For example, building prototype components for Arcadia has frequently led to a need for interoperation between programs written in different languages. Most often this has arisen when a tool written in Ada has needed the capabilities available in a utility written in C--such as a window manager or an object storage manager. The situation illustrated by a prototype version of the CEDL Constrained Expression Toolset , which implements a technique for analyzing behavioral properties of concurrent software systems, is slightly more complicated. The prototype toolset, as shown in Figure 1, includes a deriver, written in Ada, that produces constrained expression representations of concurrent system behavior from system descriptions in an Ada-like design language called CEDL. The constrained expressions that it produces are then operated upon by either an inequality generator or a behavior generator, both of which are written in Lisp. The inequalities generated by the former are input to an integer programming package which is written in Fortran.
We expect that such multilingual interoperating sets of tools will be very common in the coming generation of integrated, extensible, broad-scope environments like those envisioned by Arcadia. The need to import existing tools or utilities will be an especially significant reason for supporting this kind of interoperability.
Interoperation between programs running on different processors in a distributed computing system is also likely to be a necessity in the next generation of environments. Like other complex, multifaceted software, environments will need to exploit the specialized capabilities of powerful numerical processes, graphics stations, storage servers or other such hardware in a distributed system. In building prototype components for Arcadia we have already encountered several situations where interoperation across multiple machines in a distributed system was necessary. For example, the prototype Constrained Expression Toolset cannot currently be run on any single processor in our computing system; this is because the Ada system needed for running the deriver and the Lisp system needed for running the inequality generator and behavior generator do not coexist on any of our workstations. In the future we anticipate even more opportunities for interoperation across different processors to arise within Arcadia. For instance, future versions of the Constrained Expression Toolset might use specialized numerical processors for running the integer programming component.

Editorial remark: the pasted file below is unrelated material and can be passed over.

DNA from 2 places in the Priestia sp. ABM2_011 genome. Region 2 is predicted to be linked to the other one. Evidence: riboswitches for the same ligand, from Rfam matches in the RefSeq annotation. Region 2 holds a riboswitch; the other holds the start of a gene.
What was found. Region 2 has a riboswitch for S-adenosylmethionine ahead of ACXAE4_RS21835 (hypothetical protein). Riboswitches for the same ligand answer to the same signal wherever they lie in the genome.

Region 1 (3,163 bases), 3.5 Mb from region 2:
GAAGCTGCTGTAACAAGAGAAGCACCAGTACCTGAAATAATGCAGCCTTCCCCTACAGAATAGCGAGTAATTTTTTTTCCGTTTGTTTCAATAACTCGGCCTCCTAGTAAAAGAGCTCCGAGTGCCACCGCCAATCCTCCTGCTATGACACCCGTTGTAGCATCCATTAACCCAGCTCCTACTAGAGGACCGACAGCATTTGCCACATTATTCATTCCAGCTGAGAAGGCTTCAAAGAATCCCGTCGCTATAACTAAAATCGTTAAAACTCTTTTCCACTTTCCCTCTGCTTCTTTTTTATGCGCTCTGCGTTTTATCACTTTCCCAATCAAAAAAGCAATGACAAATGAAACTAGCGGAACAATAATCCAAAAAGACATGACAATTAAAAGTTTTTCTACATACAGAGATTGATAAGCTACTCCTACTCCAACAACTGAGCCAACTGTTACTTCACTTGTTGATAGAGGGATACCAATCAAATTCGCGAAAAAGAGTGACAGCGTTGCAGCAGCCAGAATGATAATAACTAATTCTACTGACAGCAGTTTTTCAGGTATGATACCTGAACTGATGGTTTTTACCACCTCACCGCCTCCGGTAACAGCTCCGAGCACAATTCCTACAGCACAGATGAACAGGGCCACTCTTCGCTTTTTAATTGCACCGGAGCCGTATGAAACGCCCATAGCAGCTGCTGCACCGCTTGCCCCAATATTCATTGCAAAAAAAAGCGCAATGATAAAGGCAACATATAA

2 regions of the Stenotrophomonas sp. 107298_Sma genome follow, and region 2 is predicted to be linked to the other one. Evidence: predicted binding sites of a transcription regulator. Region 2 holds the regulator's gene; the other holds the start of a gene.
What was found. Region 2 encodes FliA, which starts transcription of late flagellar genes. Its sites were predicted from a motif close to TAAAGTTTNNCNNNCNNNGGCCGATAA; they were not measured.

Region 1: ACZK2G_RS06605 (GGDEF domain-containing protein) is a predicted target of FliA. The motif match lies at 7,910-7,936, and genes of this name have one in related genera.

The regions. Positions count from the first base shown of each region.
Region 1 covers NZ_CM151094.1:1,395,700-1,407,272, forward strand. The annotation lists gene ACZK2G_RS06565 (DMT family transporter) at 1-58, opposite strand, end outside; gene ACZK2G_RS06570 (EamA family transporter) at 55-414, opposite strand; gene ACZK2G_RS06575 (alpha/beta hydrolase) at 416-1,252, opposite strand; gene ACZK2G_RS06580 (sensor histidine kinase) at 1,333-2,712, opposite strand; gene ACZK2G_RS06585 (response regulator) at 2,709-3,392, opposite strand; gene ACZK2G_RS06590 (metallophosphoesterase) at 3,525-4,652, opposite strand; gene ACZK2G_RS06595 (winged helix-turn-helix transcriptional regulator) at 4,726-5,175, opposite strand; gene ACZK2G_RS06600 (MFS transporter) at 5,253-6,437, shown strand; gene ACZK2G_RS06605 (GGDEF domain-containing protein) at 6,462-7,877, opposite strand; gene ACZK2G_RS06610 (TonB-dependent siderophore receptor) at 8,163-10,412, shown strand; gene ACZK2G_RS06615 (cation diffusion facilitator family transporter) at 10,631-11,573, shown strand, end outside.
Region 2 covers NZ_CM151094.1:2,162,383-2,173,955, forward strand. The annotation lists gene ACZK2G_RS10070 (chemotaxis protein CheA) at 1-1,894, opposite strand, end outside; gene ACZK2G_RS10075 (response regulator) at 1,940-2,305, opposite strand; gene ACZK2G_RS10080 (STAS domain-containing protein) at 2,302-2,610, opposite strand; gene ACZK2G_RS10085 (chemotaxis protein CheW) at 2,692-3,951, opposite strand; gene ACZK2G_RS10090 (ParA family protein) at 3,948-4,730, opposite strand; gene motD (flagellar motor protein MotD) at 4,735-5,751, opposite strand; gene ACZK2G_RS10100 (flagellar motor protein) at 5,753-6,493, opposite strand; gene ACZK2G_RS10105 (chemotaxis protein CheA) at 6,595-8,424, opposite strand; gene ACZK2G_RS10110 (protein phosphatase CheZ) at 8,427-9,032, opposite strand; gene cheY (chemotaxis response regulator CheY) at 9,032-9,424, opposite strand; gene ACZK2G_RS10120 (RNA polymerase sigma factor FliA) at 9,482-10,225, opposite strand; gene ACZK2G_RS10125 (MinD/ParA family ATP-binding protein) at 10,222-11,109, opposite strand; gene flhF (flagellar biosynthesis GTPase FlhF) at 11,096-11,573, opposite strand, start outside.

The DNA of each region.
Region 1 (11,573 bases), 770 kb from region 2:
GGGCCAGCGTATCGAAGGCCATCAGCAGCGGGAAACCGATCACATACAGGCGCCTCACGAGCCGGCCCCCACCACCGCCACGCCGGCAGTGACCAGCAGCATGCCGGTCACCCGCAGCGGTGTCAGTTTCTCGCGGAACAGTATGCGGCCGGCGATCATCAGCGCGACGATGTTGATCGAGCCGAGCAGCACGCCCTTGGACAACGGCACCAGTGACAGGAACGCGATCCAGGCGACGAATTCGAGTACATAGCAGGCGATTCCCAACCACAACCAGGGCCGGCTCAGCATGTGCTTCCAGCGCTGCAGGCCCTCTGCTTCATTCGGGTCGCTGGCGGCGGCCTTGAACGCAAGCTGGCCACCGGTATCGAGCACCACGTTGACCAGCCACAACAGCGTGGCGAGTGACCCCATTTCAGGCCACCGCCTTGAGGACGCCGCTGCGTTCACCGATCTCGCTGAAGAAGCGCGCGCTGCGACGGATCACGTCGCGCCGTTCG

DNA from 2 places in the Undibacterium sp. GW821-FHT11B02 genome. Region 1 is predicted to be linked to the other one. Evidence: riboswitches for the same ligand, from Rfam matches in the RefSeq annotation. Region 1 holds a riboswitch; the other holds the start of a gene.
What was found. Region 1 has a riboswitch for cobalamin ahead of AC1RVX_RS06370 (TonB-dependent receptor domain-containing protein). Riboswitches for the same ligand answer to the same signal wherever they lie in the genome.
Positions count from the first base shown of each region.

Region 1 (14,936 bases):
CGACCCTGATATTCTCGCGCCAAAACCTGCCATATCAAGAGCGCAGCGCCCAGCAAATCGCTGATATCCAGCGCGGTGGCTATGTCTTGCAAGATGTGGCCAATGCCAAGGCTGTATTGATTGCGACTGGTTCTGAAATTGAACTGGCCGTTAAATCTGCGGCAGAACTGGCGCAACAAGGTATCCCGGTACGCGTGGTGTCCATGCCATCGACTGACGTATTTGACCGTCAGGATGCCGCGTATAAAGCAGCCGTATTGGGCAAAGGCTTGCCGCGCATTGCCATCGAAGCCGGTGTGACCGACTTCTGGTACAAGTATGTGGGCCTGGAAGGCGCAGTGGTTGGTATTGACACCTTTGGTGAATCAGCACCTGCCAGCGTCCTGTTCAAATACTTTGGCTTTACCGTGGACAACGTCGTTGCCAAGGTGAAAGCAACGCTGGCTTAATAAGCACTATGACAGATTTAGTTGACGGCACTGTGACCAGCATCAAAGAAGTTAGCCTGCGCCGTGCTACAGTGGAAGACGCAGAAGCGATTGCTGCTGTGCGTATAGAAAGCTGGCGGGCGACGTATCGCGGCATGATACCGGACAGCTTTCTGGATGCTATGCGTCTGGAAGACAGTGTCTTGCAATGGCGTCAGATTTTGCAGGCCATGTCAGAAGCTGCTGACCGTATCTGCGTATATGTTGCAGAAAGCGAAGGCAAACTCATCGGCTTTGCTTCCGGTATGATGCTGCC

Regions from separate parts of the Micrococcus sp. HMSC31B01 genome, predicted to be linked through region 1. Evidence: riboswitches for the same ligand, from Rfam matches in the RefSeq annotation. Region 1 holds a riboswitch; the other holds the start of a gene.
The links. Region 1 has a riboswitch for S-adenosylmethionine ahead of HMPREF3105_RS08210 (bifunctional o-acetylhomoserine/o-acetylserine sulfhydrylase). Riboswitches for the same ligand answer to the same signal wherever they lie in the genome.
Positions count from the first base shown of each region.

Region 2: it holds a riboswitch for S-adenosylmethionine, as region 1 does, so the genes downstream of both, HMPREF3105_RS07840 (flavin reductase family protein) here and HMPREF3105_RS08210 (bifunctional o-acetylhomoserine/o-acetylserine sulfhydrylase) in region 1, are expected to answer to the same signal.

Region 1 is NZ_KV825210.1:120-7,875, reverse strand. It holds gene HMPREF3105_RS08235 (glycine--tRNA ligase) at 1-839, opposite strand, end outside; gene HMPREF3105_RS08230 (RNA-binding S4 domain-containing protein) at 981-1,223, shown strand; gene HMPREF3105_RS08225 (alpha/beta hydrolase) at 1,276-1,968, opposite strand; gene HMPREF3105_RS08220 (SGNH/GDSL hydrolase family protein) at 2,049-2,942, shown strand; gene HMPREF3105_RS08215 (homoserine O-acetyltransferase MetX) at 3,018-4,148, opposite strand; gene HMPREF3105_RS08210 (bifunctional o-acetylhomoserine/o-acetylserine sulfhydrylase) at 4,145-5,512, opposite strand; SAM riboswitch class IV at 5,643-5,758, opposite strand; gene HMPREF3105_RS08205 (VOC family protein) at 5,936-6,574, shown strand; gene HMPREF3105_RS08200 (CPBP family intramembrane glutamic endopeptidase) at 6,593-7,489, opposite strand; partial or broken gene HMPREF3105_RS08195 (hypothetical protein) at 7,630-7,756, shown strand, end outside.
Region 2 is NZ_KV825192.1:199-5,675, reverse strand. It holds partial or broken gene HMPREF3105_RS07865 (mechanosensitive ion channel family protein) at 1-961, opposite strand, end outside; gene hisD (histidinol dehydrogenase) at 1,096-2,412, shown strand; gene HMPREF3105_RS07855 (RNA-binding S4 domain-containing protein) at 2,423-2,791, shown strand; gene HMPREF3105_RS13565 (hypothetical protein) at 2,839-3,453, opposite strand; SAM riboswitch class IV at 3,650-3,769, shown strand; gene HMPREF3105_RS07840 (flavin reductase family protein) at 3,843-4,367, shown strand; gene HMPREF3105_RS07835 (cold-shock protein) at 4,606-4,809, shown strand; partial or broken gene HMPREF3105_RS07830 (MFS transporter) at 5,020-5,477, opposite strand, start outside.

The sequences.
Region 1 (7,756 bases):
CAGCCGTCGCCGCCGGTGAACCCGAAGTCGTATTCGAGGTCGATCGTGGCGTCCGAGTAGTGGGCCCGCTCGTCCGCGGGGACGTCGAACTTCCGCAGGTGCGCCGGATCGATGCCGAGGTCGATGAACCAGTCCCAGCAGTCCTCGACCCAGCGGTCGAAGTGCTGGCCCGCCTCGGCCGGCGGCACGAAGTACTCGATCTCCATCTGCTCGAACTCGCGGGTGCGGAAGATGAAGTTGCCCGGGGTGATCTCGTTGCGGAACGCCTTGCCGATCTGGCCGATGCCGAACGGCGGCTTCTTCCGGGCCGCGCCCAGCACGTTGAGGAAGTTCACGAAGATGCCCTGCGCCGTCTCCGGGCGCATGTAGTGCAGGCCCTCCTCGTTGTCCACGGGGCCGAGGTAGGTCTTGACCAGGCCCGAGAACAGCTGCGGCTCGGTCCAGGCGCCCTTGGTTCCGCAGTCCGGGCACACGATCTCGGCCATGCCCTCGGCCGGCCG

Two Classes of Interoperability
Any approach to supporting interoperability is based on achieving compatibility between interoperating components. There are two broad classes of concerns:
execution model (control) issues: How is the execution of the interoperating programs coordinated?
type model (data) issues: How are correspondences established among the ways interoperating programs manipulate a given shared entity?
Execution model issued include simple incompatibilities, such as the difference between using functions or procedures as the primary, or sole, construct for subprograms. More serious execution model issues arise in trying to interoperate sequential and concurrent programs or programs based on different concurrent communication constructs (e.g., synchronous vs. asynchronous or symmetric vs. asymmetric communication primitives). Execution model issues become most problematic if the interoperating programs are based on very different underlying execution models, such as a dataflow model and a logic programming model.
Recently, a variety of interesting approaches to these execution model issues have begun to be explored. For instance, the selective-broadcast communication mechanism of Field  is expressly aimed at addressing execution model aspects of integration in programming environments with its simple model of program interaction based on message-passing semantics. Similarly, the software bus or toolbus mechanism in Polylith  offers an encapsulation of interprocess communication protocols that is intended to simplify interconnection of components in multilingual software systems.
While execution model issues pose some potentially challenging interoperability problems, our work to date has focused on type model issues. We have implicitly relied upon the adequacy of the ubiquitous procedure call as a fundamental building block from which most sequential or concurrent control constructs can be synthesized. This seems reasonable, since most existing approaches to support for interoperability have been based on the use of the remote procedure call (RPC)  for coordinating the execution of the interoperating programs. Such mechanisms are in common use today (e.g., [5, 22, 29, 33]). Of course, RPC mechanisms involve some type model issues as well.
Existing Approaches to Type